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Immigration law professors Hlass, Yanik receive distinguished Bellow Scholars honor

January 04, 2021 12:00 PM
Alina Hernandez ahernandez4@tulane.edu

Profs. Laila Hlass (left) and Mary Yanik (right), co-directors of the Tulane Immigrant Rights Clinic, have been named Bellows Scholars, a prestigious and highly-competitive program of the American Association of Law Schools, for their innovative research into Louisiana's detention crisis.


Two Tulane Law School professors who are leading voices in immigration law have been named Bellow Scholars by the American Association of Law Schools, an honor recognizing innovative research projects by clinical legal educators that employ empirical analysis.

Profs. Laila Hlass and Mary Yanik, co-Directors of the new Immigrant Rights Clinic, were recognized along with six other professors as Bellow Scholars for the 2021-22 year. The highly-competitive award comes with recognition and support of scholarly research “that improves the quality of justice in communities, enhances the delivery of legal services, and promotes economic and social justice,” according to the AALS announcement.

Hlass and Yanik’s research project is titled Habeas Litigation and the Louisiana Immigrant Detention Crisis, which examines 499 federal court cases challenging the legality of immigration detention in Louisiana over the past decade. The federal cases, all habeas corpus petitions, are the last resort for immigrants who have been detained for months or even years, often without the chance for an individualized hearing on release. Every long-term Louisiana immigration detention center is located within the Western District of Louisiana, where immigration attorneys are litigating the legality of prolonged detention more frequently in recent years.

Hlass is the law school’s Director of Experiential Learning and co-directs the Immigrant Rights Clinic with Yanik. Hlass’s teaching and scholarship focus on law, policy and practices that affect access to justice within the immigration law regime for particularly vulnerable communities including children, detainees, asylum-seekers, and survivors of violence, as well as emerging pedagogy and practices in experiential learning. She previously served as Director of Boston University’s Immigrants Rights Clinic.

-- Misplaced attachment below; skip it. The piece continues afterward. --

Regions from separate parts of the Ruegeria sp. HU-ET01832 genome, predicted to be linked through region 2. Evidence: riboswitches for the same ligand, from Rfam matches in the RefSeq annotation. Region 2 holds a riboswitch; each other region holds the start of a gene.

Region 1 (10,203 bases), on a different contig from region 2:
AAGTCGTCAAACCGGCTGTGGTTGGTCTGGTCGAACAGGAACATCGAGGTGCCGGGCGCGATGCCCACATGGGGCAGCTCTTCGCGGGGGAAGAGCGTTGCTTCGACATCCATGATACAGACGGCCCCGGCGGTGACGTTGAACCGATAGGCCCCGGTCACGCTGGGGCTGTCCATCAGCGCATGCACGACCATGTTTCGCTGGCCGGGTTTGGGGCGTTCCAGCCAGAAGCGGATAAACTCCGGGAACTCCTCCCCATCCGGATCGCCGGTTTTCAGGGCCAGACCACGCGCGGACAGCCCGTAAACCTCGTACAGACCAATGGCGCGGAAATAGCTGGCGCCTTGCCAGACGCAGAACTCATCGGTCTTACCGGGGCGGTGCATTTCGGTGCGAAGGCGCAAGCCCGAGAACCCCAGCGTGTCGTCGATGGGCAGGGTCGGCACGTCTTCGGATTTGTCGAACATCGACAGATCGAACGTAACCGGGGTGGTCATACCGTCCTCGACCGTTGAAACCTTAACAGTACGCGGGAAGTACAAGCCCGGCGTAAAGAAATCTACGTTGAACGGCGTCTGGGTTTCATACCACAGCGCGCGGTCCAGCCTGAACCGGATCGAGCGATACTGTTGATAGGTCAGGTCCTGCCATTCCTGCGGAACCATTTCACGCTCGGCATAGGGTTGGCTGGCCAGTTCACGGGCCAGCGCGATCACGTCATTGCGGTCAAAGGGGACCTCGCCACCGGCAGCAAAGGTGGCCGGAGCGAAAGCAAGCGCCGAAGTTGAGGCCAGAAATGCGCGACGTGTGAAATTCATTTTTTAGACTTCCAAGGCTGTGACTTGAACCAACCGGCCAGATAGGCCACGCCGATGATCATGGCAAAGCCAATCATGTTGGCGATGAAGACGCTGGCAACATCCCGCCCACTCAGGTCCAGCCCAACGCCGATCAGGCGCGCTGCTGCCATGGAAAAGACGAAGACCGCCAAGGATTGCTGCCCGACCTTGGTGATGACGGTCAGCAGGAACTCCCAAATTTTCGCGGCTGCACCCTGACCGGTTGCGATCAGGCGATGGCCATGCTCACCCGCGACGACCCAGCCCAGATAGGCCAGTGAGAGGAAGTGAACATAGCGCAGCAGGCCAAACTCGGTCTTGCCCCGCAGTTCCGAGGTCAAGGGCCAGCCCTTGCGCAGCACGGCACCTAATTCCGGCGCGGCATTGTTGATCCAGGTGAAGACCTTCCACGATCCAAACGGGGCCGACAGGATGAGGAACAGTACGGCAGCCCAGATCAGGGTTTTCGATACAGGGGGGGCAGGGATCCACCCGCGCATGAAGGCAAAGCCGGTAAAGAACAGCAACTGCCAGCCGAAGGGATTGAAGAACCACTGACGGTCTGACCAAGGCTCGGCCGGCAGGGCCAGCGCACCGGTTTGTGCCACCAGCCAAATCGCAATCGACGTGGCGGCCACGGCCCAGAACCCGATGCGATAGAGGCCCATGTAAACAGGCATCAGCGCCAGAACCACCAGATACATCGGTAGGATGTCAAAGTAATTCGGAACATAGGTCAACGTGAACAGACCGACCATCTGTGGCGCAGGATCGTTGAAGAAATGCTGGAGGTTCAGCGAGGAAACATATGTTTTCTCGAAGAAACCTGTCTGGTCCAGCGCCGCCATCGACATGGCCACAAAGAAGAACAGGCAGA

Yanik arrived at Tulane Law this year to launch the Immigrant Rights Clinic after teaching an immigration practicum course as an adjunct. She formerly worked at the New Orleans Workers’ Center for Racial Justice, where she represented dozens of clients seeking U-visas because of workplace abuse, in addition to representing immigrants and guest workers in complaints before the federal labor agencies. Yanik also served as local and trial counsel in federal litigation challenging the constitutionality of Louisiana’s anti-immigrant marriage license law and of prolonged immigration detention in Louisiana.

Hlass and Yanik join leading academics from Harvard Law and Miami School of Law, among others, as new Bellow Scholars who submitted pioneering research examining a broad range of legal, interdisciplinary topics.  Works chosen for consideration become the focus of sharing, discussion and critique by the AALS clinical conference members. To be chosen, works generally show detailed empirical analysis, connect research to advocacy and involve “substantial collaboration between law and other academic principles,” according to the AALS.

Other 2021-22 Bellow Scholars include:

• Sabrineh Ardalan and Philip L. Torrey (Harvard Law School), Solitary Confinement in Immigration Detention

• Lisa Martin (University of South Carolina School of Law), Domestic Violence and Access to Civil Justice in South Carolina

• Kele Stewart (University of Miami School of Law), Reimagining Communities that are Overpoliced by the Child Welfare System

• Nicole Summers (Harvard Law School), Pathways to Eviction

 • Keeshea Turner Roberts (Howard University School of Law), Access to Justice to Unpopular Clients: Representation of Respondents in Civil Protection Order Cases